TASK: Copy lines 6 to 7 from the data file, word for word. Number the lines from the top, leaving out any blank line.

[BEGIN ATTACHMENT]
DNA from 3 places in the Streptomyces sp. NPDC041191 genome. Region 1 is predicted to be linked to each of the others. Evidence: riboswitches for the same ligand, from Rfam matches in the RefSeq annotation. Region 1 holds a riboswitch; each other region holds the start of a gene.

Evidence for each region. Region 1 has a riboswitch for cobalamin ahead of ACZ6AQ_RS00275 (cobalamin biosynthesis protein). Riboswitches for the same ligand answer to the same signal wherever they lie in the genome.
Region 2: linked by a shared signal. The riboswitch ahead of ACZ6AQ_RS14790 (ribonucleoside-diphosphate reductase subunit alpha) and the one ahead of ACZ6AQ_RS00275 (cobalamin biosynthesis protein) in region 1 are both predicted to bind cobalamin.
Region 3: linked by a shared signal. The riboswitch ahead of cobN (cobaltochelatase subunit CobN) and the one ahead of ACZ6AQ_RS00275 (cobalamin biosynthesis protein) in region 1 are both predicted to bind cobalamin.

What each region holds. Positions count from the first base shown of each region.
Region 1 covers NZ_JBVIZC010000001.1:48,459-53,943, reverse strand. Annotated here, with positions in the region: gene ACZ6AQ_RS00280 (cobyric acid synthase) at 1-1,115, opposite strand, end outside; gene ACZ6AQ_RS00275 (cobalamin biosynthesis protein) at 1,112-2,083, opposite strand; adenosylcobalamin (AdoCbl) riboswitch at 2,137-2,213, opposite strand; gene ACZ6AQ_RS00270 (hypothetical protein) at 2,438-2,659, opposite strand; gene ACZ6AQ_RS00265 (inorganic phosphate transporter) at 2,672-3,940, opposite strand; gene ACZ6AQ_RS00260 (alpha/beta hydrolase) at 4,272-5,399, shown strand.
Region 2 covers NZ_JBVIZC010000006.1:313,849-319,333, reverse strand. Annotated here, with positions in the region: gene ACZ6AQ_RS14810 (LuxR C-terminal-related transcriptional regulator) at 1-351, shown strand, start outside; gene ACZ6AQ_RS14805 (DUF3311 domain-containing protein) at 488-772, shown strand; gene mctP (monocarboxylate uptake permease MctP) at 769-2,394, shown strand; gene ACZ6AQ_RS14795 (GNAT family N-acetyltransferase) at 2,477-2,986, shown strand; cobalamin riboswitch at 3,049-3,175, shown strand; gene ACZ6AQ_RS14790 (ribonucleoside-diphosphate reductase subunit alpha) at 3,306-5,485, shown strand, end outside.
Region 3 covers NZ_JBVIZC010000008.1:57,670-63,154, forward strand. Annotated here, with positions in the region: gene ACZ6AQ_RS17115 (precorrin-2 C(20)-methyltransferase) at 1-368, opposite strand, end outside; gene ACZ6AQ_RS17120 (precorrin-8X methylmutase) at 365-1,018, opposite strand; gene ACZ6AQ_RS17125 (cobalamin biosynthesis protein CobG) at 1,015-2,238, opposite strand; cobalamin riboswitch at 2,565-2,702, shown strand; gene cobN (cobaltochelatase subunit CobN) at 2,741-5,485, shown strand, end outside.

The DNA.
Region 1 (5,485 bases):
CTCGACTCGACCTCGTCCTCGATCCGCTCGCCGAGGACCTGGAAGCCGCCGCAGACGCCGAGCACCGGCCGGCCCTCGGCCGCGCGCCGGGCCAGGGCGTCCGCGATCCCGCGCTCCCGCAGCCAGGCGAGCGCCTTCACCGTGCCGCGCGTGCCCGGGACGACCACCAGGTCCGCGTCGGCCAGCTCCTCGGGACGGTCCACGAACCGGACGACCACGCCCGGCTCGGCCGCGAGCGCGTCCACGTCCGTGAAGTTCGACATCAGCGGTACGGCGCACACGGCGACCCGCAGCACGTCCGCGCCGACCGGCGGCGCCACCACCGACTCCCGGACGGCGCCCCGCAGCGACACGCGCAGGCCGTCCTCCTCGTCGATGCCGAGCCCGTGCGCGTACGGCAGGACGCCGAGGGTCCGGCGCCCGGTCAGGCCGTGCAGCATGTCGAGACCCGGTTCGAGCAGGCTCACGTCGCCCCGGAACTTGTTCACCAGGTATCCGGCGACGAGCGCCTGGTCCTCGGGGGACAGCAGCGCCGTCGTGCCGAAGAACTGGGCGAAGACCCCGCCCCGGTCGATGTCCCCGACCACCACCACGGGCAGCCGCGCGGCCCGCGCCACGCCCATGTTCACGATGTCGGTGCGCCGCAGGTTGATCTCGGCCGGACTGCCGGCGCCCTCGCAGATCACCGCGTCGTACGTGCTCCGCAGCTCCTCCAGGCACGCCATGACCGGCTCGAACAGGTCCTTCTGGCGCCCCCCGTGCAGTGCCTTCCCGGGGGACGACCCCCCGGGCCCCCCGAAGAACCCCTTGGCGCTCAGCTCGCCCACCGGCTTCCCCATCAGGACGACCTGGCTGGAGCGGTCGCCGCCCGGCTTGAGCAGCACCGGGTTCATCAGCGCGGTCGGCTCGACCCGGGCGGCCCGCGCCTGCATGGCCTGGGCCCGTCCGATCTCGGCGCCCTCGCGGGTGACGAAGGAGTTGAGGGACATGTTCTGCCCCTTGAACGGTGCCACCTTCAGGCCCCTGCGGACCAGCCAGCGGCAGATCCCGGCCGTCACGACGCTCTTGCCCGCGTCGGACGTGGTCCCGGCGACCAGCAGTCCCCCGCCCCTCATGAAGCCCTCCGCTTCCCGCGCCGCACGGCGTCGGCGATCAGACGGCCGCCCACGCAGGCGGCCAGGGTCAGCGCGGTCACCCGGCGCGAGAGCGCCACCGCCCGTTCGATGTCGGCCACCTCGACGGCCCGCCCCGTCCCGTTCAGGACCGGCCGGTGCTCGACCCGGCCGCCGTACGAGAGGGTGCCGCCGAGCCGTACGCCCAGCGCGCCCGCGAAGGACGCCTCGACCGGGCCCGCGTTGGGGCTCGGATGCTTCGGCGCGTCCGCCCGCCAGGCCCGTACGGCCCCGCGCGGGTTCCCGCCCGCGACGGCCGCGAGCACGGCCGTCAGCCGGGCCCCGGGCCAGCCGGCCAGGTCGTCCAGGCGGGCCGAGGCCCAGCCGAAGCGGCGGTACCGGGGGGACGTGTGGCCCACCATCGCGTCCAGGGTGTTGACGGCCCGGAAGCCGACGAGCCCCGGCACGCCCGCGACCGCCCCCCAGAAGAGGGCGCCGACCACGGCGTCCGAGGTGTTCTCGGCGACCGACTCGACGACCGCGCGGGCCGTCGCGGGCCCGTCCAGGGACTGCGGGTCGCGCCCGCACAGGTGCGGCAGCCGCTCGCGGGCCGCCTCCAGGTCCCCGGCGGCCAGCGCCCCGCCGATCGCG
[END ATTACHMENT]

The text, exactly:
Region 1 covers NZ_JBVIZC010000001.1:48,459-53,943, reverse strand. Annotated here, with positions in the region: gene ACZ6AQ_RS00280 (cobyric acid synthase) at 1-1,115, opposite strand, end outside; gene ACZ6AQ_RS00275 (cobalamin biosynthesis protein) at 1,112-2,083, opposite strand; adenosylcobalamin (AdoCbl) riboswitch at 2,137-2,213, opposite strand; gene ACZ6AQ_RS00270 (hypothetical protein) at 2,438-2,659, opposite strand; gene ACZ6AQ_RS00265 (inorganic phosphate transporter) at 2,672-3,940, opposite strand; gene ACZ6AQ_RS00260 (alpha/beta hydrolase) at 4,272-5,399, shown strand.
Region 2 covers NZ_JBVIZC010000006.1:313,849-319,333, reverse strand. Annotated here, with positions in the region: gene ACZ6AQ_RS14810 (LuxR C-terminal-related transcriptional regulator) at 1-351, shown strand, start outside; gene ACZ6AQ_RS14805 (DUF3311 domain-containing protein) at 488-772, shown strand; gene mctP (monocarboxylate uptake permease MctP) at 769-2,394, shown strand; gene ACZ6AQ_RS14795 (GNAT family N-acetyltransferase) at 2,477-2,986, shown strand; cobalamin riboswitch at 3,049-3,175, shown strand; gene ACZ6AQ_RS14790 (ribonucleoside-diphosphate reductase subunit alpha) at 3,306-5,485, shown strand, end outside.